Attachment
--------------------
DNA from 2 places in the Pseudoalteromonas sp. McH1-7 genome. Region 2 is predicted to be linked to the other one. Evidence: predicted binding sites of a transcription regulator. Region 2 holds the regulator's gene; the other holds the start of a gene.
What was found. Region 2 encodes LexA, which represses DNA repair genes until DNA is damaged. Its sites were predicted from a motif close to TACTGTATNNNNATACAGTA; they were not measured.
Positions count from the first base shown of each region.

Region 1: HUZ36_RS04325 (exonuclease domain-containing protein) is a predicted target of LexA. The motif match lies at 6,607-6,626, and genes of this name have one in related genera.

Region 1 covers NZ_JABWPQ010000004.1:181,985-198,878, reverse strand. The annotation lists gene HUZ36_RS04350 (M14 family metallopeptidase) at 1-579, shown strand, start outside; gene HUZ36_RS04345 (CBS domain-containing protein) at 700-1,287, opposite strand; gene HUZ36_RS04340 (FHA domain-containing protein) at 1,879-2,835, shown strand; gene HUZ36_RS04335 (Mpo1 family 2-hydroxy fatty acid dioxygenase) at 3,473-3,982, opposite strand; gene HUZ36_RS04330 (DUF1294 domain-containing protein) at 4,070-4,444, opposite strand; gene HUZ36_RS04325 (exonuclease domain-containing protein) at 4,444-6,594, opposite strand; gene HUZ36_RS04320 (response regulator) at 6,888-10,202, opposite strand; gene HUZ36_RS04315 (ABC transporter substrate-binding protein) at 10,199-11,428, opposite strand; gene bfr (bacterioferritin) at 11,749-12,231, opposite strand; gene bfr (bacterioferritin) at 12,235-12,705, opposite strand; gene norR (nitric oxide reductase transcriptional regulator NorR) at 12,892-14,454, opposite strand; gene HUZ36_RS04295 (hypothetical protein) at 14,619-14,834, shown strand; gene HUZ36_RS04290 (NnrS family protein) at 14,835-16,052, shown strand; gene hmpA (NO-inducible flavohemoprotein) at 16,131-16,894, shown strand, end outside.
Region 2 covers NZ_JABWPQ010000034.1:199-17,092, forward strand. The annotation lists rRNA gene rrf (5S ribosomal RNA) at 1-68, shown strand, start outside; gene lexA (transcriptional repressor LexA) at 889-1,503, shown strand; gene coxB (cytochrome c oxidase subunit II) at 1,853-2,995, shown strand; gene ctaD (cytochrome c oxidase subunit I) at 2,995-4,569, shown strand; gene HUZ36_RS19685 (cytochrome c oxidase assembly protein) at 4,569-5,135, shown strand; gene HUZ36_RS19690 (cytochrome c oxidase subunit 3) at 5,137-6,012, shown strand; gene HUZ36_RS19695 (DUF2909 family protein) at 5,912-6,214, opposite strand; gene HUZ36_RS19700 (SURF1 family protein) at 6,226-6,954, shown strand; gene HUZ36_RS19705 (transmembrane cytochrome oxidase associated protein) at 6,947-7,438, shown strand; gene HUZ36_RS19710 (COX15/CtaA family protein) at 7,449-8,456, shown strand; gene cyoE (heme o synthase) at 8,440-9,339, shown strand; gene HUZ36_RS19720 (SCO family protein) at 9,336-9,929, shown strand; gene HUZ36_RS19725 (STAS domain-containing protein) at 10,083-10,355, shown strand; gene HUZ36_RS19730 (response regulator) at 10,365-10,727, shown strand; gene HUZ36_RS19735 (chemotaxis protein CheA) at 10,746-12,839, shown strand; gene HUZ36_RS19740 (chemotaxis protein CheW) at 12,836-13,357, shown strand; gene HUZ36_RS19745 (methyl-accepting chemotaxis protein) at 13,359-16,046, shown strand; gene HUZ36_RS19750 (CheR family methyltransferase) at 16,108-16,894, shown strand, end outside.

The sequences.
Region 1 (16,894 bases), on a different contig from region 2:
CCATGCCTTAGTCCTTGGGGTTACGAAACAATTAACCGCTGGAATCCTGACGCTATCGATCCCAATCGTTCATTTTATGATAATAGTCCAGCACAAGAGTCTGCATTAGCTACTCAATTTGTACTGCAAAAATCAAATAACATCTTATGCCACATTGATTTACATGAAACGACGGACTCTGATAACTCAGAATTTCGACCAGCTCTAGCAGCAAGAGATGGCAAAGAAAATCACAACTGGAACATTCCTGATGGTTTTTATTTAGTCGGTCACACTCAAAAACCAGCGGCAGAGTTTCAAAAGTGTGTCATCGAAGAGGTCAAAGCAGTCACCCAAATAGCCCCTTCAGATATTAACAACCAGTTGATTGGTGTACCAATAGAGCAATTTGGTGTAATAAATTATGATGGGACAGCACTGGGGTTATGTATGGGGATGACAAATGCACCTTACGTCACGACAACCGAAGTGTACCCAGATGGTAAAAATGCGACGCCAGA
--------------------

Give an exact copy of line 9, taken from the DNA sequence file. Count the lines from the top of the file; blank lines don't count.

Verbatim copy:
CCATGCCTTAGTCCTTGGGGTTACGAAACAATTAACCGCTGGAATCCTGACGCTATCGATCCCAATCGTTCATTTTATGATAATAGTCCAGCACAAGAGTCTGCATTAGCTACTCAATTTGTACTGCAAAAATCAAATAACATCTTATGCCACATTGATTTACATGAAACGACGGACTCTGATAACTCAGAATTTCGACCAGCTCTAGCAGCAAGAGATGGCAAAGAAAATCACAACTGGAACATTCCTGATGGTTTTTATTTAGTCGGTCACACTCAAAAACCAGCGGCAGAGTTTCAAAAGTGTGTCATCGAAGAGGTCAAAGCAGTCACCCAAATAGCCCCTTCAGATATTAACAACCAGTTGATTGGTGTACCAATAGAGCAATTTGGTGTAATAAATTATGATGGGACAGCACTGGGGTTATGTATGGGGATGACAAATGCACCTTACGTCACGACAACCGAAGTGTACCCAGATGGTAAAAATGCGACGCCAGA